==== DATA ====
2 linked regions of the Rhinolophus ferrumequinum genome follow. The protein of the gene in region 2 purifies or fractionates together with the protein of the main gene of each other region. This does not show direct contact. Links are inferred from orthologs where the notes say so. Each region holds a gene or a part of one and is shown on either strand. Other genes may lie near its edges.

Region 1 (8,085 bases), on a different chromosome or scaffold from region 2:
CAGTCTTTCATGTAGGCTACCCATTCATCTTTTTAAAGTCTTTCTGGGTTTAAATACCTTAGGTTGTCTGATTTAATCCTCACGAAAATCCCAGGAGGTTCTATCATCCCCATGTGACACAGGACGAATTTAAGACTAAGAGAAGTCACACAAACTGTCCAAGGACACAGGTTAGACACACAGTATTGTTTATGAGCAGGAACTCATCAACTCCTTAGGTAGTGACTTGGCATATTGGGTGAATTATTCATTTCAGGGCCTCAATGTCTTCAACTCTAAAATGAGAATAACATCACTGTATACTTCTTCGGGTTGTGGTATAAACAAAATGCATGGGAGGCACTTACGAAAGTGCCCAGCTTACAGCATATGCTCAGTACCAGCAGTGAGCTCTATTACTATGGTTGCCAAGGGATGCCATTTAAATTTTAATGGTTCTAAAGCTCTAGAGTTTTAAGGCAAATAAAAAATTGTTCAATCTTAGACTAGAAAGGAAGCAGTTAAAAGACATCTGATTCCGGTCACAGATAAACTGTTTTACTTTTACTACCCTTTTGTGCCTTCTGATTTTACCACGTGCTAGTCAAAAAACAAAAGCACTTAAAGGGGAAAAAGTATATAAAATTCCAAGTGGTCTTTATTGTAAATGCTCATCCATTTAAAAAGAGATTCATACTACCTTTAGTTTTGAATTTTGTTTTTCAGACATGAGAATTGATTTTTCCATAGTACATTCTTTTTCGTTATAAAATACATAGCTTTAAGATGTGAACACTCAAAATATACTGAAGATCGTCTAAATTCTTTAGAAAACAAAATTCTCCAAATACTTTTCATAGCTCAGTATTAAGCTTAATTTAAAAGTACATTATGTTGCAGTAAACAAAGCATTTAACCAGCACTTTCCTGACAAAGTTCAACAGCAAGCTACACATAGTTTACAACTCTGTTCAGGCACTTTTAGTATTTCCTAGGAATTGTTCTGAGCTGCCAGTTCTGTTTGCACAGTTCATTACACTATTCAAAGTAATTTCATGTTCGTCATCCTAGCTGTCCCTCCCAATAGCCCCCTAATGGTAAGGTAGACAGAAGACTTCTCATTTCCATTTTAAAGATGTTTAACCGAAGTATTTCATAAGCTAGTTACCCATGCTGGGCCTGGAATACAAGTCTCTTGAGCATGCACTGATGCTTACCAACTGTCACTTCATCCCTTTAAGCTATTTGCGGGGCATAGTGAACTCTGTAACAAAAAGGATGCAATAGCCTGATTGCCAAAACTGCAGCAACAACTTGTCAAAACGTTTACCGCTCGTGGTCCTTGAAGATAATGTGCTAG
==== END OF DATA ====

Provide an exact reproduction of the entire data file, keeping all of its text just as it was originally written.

2 linked regions of the Rhinolophus ferrumequinum genome follow. The protein of the gene in region 2 purifies or fractionates together with the protein of the main gene of each other region. This does not show direct contact. Links are inferred from orthologs where the notes say so. Each region holds a gene or a part of one and is shown on either strand. Other genes may lie near its edges.

Region 1 (8,085 bases), on a different chromosome or scaffold from region 2:
CAGTCTTTCATGTAGGCTACCCATTCATCTTTTTAAAGTCTTTCTGGGTTTAAATACCTTAGGTTGTCTGATTTAATCCTCACGAAAATCCCAGGAGGTTCTATCATCCCCATGTGACACAGGACGAATTTAAGACTAAGAGAAGTCACACAAACTGTCCAAGGACACAGGTTAGACACACAGTATTGTTTATGAGCAGGAACTCATCAACTCCTTAGGTAGTGACTTGGCATATTGGGTGAATTATTCATTTCAGGGCCTCAATGTCTTCAACTCTAAAATGAGAATAACATCACTGTATACTTCTTCGGGTTGTGGTATAAACAAAATGCATGGGAGGCACTTACGAAAGTGCCCAGCTTACAGCATATGCTCAGTACCAGCAGTGAGCTCTATTACTATGGTTGCCAAGGGATGCCATTTAAATTTTAATGGTTCTAAAGCTCTAGAGTTTTAAGGCAAATAAAAAATTGTTCAATCTTAGACTAGAAAGGAAGCAGTTAAAAGACATCTGATTCCGGTCACAGATAAACTGTTTTACTTTTACTACCCTTTTGTGCCTTCTGATTTTACCACGTGCTAGTCAAAAAACAAAAGCACTTAAAGGGGAAAAAGTATATAAAATTCCAAGTGGTCTTTATTGTAAATGCTCATCCATTTAAAAAGAGATTCATACTACCTTTAGTTTTGAATTTTGTTTTTCAGACATGAGAATTGATTTTTCCATAGTACATTCTTTTTCGTTATAAAATACATAGCTTTAAGATGTGAACACTCAAAATATACTGAAGATCGTCTAAATTCTTTAGAAAACAAAATTCTCCAAATACTTTTCATAGCTCAGTATTAAGCTTAATTTAAAAGTACATTATGTTGCAGTAAACAAAGCATTTAACCAGCACTTTCCTGACAAAGTTCAACAGCAAGCTACACATAGTTTACAACTCTGTTCAGGCACTTTTAGTATTTCCTAGGAATTGTTCTGAGCTGCCAGTTCTGTTTGCACAGTTCATTACACTATTCAAAGTAATTTCATGTTCGTCATCCTAGCTGTCCCTCCCAATAGCCCCCTAATGGTAAGGTAGACAGAAGACTTCTCATTTCCATTTTAAAGATGTTTAACCGAAGTATTTCATAAGCTAGTTACCCATGCTGGGCCTGGAATACAAGTCTCTTGAGCATGCACTGATGCTTACCAACTGTCACTTCATCCCTTTAAGCTATTTGCGGGGCATAGTGAACTCTGTAACAAAAAGGATGCAATAGCCTGATTGCCAAAACTGCAGCAACAACTTGTCAAAACGTTTACCGCTCGTGGTCCTTGAAGATAATGTGCTAG